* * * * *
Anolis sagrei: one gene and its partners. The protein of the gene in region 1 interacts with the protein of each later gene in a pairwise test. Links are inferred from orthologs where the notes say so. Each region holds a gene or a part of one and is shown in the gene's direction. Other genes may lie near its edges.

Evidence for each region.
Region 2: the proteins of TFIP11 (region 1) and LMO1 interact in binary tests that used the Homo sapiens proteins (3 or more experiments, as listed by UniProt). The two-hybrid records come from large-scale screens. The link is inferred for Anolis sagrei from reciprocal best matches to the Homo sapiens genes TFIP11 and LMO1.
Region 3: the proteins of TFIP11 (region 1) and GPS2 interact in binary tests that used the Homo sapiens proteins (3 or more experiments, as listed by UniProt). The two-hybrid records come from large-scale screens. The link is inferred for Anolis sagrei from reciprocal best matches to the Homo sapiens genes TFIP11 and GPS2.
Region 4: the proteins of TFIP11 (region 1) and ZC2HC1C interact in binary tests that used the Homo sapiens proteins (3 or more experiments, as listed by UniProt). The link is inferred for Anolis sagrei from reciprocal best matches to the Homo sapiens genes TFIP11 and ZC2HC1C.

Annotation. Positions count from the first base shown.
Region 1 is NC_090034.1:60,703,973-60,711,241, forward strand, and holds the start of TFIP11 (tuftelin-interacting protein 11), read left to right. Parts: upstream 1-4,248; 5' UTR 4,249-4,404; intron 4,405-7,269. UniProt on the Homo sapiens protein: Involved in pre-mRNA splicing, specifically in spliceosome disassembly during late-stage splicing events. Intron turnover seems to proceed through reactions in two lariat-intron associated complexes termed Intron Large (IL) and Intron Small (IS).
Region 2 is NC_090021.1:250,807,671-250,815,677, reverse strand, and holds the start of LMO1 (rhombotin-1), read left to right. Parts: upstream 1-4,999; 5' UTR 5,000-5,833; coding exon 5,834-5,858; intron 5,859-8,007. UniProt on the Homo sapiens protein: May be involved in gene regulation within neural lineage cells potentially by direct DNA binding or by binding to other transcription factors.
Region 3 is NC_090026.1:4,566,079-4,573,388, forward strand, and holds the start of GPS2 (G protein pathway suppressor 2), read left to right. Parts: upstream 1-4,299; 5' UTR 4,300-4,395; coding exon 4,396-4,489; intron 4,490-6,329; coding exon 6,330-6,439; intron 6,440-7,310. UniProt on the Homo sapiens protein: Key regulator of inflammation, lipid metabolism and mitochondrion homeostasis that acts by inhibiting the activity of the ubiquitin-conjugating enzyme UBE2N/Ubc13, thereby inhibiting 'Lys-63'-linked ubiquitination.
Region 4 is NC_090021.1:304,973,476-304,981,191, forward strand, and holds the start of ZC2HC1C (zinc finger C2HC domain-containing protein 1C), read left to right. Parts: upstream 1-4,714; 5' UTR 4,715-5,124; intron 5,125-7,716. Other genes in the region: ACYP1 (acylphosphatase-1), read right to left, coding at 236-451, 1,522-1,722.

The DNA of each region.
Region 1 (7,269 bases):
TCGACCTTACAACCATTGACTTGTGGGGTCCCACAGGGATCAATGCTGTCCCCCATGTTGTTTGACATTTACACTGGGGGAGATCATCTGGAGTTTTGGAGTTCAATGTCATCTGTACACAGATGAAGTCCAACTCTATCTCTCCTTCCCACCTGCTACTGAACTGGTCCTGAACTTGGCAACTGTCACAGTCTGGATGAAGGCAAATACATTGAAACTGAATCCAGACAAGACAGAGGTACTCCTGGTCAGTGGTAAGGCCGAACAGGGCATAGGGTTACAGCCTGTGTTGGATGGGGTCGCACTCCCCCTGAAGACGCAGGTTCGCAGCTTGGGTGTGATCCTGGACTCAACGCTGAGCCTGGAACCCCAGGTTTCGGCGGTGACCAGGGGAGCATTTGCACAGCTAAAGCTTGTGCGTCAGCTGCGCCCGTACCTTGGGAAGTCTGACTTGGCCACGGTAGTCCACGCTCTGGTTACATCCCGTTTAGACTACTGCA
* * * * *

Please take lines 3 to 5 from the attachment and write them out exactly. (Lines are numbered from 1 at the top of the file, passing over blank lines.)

Region 2: the proteins of TFIP11 (region 1) and LMO1 interact in binary tests that used the Homo sapiens proteins (3 or more experiments, as listed by UniProt). The two-hybrid records come from large-scale screens. The link is inferred for Anolis sagrei from reciprocal best matches to the Homo sapiens genes TFIP11 and LMO1.
Region 3: the proteins of TFIP11 (region 1) and GPS2 interact in binary tests that used the Homo sapiens proteins (3 or more experiments, as listed by UniProt). The two-hybrid records come from large-scale screens. The link is inferred for Anolis sagrei from reciprocal best matches to the Homo sapiens genes TFIP11 and GPS2.
Region 4: the proteins of TFIP11 (region 1) and ZC2HC1C interact in binary tests that used the Homo sapiens proteins (3 or more experiments, as listed by UniProt). The link is inferred for Anolis sagrei from reciprocal best matches to the Homo sapiens genes TFIP11 and ZC2HC1C.